I’d like to write an article about Yang Style Grandmaster Yang Chengfu (杨澄甫) because his teaching and books has a direct influence on our training.
Grandmaster Yang Chengfu (杨澄甫) (11th July 1883 – 3rd March 1936) is a 3rd generation of the Yang family. Not only is he a highly skilled Tai Chi master but, in my opinion, he is the second most influential Yang style Tai Chi master in history (the first being the Yang style founder Yang Luchan (杨禄禅)). He lived in Bejing but was invited to come and teach Tai Chi in “Central Martial Arts Institution” (中央国术馆) in the capital of Nanjing (南京) and later taught in many cities such as Hang Zhou (杭州), Guang Zhou (广州). Grandmaster Yang is the one who spread Tai Chi all over the country (China).
Under the Grand Master’s guidance, there were two books published under his name.
The 1st one was published in 1925 and written by his famous student Chen Weiming (陈微明) called “Tai Chi Quan Shu” (“太极拳术”). “The 10 guiding principle” is from the book. It contains the photos from Grandmaster Yang himself (earlier days). It is the first book described Yang style form in detail to the public.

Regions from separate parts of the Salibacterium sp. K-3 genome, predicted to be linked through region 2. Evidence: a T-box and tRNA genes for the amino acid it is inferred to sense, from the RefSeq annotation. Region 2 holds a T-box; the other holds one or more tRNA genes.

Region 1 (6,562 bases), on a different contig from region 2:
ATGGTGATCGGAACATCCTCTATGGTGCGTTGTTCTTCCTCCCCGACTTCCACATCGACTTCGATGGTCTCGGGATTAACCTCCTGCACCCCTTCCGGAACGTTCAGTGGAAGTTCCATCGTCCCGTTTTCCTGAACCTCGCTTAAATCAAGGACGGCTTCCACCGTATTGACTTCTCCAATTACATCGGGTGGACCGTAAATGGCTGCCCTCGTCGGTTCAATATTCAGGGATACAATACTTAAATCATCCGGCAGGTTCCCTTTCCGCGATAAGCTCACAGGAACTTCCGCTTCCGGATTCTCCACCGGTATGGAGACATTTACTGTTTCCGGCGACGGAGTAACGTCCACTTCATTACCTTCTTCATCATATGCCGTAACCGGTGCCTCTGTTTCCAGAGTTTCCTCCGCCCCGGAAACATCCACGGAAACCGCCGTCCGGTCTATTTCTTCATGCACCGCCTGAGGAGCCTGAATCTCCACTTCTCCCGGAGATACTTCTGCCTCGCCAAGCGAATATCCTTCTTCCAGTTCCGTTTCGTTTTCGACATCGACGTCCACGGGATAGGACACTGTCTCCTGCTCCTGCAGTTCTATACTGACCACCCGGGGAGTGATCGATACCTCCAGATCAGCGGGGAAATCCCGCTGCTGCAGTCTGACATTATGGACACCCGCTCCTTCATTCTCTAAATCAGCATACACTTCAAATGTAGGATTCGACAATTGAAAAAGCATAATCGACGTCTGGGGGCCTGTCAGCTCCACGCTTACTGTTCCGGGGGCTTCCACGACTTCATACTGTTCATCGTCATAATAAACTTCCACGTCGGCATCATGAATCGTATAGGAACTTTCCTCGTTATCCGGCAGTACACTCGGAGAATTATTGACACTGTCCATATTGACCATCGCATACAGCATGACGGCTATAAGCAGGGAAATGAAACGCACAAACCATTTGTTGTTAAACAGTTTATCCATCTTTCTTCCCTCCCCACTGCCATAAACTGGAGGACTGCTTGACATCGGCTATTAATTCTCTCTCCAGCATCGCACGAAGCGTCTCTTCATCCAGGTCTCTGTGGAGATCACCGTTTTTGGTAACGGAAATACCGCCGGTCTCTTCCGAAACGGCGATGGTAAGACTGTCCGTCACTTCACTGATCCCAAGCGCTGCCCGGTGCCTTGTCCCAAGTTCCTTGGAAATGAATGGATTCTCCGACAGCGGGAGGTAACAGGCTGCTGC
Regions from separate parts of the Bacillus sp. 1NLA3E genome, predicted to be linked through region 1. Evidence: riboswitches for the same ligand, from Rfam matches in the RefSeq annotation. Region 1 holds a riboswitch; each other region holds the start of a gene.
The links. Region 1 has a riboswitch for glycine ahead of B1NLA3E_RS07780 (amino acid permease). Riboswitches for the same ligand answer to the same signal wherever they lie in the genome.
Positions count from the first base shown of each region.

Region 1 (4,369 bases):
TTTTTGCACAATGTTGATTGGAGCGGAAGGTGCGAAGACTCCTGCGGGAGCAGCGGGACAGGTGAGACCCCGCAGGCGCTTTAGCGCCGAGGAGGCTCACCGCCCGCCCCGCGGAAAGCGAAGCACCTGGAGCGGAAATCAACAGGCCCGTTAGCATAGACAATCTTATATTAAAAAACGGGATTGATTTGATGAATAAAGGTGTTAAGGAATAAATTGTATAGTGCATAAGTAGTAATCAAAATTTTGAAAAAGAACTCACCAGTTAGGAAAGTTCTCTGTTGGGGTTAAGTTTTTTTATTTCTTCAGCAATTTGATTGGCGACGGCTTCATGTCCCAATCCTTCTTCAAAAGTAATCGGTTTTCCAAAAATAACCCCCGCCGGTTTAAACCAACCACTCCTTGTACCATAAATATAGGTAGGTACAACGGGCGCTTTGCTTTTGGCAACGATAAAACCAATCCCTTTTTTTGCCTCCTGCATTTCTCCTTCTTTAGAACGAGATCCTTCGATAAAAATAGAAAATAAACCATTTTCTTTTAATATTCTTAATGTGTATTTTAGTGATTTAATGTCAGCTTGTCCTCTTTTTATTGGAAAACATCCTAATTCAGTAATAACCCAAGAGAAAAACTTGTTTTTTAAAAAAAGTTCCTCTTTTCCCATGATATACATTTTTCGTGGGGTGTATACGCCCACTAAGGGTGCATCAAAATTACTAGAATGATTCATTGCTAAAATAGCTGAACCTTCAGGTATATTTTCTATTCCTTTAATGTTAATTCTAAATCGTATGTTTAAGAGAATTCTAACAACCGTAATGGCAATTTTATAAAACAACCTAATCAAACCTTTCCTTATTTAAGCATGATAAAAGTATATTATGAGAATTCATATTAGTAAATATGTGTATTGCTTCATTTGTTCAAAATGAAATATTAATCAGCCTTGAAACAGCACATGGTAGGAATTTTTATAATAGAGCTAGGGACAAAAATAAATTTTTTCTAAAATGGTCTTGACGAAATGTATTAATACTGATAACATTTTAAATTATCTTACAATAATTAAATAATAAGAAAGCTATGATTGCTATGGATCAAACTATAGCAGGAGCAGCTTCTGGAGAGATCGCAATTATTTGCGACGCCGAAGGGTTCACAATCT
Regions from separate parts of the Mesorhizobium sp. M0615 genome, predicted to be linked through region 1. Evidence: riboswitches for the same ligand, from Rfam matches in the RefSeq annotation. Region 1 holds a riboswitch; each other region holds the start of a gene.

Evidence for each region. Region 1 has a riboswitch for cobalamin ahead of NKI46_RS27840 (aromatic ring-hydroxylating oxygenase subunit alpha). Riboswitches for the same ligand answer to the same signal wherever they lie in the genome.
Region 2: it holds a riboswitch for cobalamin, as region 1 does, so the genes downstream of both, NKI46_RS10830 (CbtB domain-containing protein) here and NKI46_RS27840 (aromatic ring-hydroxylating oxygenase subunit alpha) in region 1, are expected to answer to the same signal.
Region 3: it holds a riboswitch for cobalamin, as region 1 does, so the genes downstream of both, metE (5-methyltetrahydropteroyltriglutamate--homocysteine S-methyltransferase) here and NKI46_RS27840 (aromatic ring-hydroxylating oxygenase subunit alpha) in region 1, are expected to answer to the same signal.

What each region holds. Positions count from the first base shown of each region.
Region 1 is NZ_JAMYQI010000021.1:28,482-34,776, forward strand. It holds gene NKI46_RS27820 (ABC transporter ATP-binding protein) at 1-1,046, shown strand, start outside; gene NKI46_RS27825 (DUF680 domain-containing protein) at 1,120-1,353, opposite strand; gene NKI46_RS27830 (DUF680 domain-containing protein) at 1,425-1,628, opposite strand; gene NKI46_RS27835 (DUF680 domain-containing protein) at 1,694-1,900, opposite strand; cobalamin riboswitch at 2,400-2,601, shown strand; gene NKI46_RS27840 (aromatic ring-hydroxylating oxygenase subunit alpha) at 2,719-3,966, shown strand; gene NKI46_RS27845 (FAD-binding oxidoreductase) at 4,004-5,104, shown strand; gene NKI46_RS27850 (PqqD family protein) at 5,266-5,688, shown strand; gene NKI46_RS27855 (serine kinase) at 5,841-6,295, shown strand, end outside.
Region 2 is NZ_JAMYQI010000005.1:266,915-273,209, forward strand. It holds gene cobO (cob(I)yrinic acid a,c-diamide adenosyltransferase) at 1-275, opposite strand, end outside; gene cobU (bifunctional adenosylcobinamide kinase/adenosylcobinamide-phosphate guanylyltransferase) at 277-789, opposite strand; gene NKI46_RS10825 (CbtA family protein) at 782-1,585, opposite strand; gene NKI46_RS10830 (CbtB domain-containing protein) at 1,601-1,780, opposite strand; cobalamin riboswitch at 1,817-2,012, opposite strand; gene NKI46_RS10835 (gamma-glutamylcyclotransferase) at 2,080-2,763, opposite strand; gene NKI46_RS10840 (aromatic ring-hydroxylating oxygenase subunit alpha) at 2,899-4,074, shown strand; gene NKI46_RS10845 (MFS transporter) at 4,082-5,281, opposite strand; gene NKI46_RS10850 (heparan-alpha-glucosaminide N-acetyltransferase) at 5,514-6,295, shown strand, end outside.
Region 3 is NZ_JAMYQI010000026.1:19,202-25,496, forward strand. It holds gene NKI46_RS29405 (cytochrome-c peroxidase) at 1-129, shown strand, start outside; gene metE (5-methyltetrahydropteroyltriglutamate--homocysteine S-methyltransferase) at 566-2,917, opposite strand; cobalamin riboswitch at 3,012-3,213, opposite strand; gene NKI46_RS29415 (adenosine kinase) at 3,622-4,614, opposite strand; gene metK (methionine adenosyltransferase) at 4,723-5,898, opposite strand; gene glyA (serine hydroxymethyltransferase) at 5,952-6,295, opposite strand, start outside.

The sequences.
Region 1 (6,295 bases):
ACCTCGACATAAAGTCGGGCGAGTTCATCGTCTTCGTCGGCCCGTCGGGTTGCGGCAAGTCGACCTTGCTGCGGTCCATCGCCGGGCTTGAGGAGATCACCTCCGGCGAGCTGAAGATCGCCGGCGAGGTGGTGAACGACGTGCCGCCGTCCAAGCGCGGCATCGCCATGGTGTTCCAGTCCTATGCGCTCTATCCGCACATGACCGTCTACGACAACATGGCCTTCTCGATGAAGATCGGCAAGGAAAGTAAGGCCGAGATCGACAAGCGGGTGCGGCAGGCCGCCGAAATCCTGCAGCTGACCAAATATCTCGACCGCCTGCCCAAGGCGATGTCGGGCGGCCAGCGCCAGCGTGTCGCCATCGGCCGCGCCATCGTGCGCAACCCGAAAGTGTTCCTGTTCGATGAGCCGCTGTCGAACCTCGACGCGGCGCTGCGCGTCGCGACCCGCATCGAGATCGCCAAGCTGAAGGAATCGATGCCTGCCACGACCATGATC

The 2nd book is written in 1933 by another of his famous students Zheng Manqing (郑曼青) called “Essence and Applications of Tai Chi Quan” (太极拳体用全书). In here “Essence (体)” means form, “Applications (用)” means Push Hands or fighting application. The book includes newer photos from Grandmaster Yang and his own words of the learning process of Tai Chi (“Discussion of Taijiquan”).
With his teaching and the books, Tai Chi became possibly the most popular Martial Art at that time.
Grandmaster Yang Chengfu’s signature form is “Eight Five Form” (八五式). Please note it should be called “Eight Five form” not “Eighty-Five form”. It’s not eighty five movement. Eight means “Eight Pilgrim”. Five means “Five Element”. Together it reflects the thirteen fundamental techniques (see my other article titled “Tai Chi’s fundamental 13 techniques”).
Grandmaster Yang has many well-known students such as Grandmaster Zheng Manqing, who is very influential in spreading Tai Chi outside China. But at the time, the most famous students are the Five Tigers: Chen Weiming (陈微明), Wu Huichuan (武汇川), Tian Zhaolin (田兆麟), Chu Guiting (褚桂亭) and Dong Yingjie (董英杰).
Proudly, grandmaster Chu Guiting (褚桂亭) is my sigung (师公).